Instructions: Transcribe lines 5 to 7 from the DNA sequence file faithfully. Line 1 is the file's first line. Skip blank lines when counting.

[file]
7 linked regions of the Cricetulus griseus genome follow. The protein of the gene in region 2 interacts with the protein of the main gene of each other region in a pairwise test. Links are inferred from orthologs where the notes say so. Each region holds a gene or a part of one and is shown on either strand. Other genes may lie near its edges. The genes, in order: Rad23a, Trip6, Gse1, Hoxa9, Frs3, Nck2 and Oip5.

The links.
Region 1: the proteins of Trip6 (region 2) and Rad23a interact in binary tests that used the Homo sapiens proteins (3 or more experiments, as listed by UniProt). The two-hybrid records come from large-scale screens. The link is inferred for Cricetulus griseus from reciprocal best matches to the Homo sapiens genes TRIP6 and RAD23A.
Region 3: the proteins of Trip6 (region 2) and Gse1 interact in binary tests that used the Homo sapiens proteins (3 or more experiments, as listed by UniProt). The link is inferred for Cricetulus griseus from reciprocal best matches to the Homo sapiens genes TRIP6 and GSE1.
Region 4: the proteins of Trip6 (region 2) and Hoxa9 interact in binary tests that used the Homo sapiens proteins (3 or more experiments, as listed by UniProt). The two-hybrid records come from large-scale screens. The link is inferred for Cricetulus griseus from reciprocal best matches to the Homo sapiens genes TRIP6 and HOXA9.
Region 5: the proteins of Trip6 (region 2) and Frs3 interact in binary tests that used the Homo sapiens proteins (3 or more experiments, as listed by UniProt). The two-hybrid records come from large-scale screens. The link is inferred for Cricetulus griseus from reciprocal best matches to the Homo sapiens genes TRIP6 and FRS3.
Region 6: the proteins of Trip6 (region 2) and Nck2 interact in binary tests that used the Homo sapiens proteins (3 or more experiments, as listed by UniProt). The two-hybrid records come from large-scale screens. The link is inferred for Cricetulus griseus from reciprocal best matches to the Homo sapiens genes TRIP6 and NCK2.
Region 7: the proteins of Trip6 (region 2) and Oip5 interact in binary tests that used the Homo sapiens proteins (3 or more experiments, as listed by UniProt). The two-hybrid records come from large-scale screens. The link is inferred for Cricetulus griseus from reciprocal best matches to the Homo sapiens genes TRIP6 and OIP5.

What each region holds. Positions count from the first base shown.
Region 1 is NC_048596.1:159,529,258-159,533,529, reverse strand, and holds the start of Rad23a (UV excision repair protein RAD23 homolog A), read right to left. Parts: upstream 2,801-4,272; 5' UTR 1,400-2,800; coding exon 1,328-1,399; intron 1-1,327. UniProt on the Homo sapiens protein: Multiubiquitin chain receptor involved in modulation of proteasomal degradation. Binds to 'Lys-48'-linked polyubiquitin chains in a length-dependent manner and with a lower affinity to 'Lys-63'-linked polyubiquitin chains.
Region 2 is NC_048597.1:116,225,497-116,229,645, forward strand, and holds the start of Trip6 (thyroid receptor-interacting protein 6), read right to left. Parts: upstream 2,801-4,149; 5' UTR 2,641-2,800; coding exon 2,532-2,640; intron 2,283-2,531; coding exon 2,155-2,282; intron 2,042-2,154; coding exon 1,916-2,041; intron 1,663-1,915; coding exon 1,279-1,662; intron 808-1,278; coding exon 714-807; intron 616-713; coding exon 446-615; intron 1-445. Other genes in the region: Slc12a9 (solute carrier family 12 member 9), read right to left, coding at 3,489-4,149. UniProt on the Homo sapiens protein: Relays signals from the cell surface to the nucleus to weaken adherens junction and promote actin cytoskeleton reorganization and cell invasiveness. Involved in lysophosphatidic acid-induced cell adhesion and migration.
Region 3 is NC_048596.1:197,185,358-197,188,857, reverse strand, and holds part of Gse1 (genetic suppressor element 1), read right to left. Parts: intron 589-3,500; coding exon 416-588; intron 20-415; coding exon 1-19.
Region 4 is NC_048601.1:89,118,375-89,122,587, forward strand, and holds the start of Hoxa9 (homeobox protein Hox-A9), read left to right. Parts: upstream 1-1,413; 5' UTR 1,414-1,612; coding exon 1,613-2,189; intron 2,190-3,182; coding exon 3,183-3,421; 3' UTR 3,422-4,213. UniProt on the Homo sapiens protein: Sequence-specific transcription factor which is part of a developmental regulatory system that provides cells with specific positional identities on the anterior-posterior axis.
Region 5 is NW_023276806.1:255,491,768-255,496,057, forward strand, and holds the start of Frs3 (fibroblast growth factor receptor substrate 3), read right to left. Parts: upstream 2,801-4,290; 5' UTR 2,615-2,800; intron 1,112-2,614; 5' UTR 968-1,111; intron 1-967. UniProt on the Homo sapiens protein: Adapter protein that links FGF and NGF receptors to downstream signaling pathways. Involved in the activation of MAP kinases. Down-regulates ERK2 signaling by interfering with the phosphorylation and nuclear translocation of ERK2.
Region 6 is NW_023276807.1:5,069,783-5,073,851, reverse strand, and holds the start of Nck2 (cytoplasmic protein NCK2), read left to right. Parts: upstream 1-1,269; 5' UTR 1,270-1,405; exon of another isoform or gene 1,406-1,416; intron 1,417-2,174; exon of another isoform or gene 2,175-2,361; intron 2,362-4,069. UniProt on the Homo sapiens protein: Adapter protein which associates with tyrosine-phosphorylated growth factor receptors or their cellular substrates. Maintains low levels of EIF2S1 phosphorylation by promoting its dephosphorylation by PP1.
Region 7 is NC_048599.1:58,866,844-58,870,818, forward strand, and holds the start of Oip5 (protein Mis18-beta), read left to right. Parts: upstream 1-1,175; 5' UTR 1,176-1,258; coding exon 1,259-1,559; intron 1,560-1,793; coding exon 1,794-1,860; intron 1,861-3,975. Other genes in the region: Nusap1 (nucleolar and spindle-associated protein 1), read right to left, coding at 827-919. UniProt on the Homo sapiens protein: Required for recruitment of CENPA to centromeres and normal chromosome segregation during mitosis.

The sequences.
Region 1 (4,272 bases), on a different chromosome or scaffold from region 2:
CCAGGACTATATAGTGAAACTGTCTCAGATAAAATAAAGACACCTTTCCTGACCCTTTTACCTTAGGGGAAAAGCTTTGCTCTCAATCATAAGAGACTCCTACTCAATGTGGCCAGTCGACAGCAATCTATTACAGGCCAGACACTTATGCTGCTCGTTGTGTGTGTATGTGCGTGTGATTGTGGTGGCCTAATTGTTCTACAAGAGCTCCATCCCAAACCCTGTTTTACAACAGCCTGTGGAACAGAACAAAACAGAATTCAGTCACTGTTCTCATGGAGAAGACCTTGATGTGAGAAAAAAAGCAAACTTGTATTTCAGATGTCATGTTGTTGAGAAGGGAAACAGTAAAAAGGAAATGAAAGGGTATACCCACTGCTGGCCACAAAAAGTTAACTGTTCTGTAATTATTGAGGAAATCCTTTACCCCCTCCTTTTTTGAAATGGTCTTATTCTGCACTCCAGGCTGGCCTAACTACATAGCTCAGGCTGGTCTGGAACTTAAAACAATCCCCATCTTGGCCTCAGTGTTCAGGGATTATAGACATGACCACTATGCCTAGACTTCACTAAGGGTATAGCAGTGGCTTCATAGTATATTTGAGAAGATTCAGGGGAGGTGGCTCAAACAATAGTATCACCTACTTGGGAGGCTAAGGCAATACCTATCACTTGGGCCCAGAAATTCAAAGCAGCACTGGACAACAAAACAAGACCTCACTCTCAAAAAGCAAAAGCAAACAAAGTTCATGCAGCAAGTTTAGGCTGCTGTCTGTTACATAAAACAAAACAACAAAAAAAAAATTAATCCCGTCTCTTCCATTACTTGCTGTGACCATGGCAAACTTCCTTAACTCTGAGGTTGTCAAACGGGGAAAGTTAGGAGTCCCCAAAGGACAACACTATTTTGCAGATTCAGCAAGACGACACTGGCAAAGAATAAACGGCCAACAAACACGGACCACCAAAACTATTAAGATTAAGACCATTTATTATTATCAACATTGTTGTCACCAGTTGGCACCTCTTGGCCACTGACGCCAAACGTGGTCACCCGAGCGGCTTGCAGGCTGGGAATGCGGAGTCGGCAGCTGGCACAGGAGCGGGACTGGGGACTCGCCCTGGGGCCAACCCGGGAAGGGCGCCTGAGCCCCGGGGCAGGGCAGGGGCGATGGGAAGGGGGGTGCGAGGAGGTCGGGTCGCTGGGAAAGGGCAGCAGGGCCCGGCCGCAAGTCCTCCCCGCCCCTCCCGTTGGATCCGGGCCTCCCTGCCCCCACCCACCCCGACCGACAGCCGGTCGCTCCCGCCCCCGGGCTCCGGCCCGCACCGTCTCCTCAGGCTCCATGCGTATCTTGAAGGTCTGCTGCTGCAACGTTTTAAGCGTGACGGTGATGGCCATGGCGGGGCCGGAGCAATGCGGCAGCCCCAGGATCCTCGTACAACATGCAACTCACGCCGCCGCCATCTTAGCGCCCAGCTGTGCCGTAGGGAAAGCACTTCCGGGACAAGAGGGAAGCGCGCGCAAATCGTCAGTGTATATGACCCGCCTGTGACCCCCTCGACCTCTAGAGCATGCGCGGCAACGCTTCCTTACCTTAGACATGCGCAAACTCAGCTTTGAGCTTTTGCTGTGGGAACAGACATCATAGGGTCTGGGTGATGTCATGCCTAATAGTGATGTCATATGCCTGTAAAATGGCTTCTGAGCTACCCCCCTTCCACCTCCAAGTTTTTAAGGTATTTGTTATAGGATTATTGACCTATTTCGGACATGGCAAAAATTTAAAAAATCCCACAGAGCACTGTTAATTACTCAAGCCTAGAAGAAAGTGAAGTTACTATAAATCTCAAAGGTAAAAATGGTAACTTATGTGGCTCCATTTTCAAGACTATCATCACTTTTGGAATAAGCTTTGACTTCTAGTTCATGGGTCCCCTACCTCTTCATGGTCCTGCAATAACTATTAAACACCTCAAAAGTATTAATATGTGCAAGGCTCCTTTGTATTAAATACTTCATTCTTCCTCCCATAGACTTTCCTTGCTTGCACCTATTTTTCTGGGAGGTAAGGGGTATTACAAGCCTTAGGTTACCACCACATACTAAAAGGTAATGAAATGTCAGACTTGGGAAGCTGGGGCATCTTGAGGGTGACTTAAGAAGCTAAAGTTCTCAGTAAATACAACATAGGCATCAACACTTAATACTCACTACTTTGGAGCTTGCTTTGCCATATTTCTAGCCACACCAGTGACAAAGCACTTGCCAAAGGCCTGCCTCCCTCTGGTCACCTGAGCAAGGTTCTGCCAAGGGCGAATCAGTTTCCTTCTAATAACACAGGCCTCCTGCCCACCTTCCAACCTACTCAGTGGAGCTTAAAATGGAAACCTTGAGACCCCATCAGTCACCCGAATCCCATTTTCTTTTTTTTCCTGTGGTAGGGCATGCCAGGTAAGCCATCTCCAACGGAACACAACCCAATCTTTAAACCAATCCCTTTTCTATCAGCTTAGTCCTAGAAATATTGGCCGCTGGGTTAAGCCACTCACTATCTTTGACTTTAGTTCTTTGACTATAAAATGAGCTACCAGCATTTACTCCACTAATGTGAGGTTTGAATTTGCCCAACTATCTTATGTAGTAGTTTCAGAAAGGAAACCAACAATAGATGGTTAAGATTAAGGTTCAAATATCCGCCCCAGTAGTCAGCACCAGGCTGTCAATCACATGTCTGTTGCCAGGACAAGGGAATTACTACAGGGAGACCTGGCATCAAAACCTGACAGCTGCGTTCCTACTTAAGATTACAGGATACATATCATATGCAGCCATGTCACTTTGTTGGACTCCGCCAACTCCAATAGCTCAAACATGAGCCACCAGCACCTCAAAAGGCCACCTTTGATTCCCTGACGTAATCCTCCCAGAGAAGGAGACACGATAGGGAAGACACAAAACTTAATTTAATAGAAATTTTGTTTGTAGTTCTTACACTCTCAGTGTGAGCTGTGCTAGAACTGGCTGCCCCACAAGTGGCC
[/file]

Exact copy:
Region 4: the proteins of Trip6 (region 2) and Hoxa9 interact in binary tests that used the Homo sapiens proteins (3 or more experiments, as listed by UniProt). The two-hybrid records come from large-scale screens. The link is inferred for Cricetulus griseus from reciprocal best matches to the Homo sapiens genes TRIP6 and HOXA9.
Region 5: the proteins of Trip6 (region 2) and Frs3 interact in binary tests that used the Homo sapiens proteins (3 or more experiments, as listed by UniProt). The two-hybrid records come from large-scale screens. The link is inferred for Cricetulus griseus from reciprocal best matches to the Homo sapiens genes TRIP6 and FRS3.
Region 6: the proteins of Trip6 (region 2) and Nck2 interact in binary tests that used the Homo sapiens proteins (3 or more experiments, as listed by UniProt). The two-hybrid records come from large-scale screens. The link is inferred for Cricetulus griseus from reciprocal best matches to the Homo sapiens genes TRIP6 and NCK2.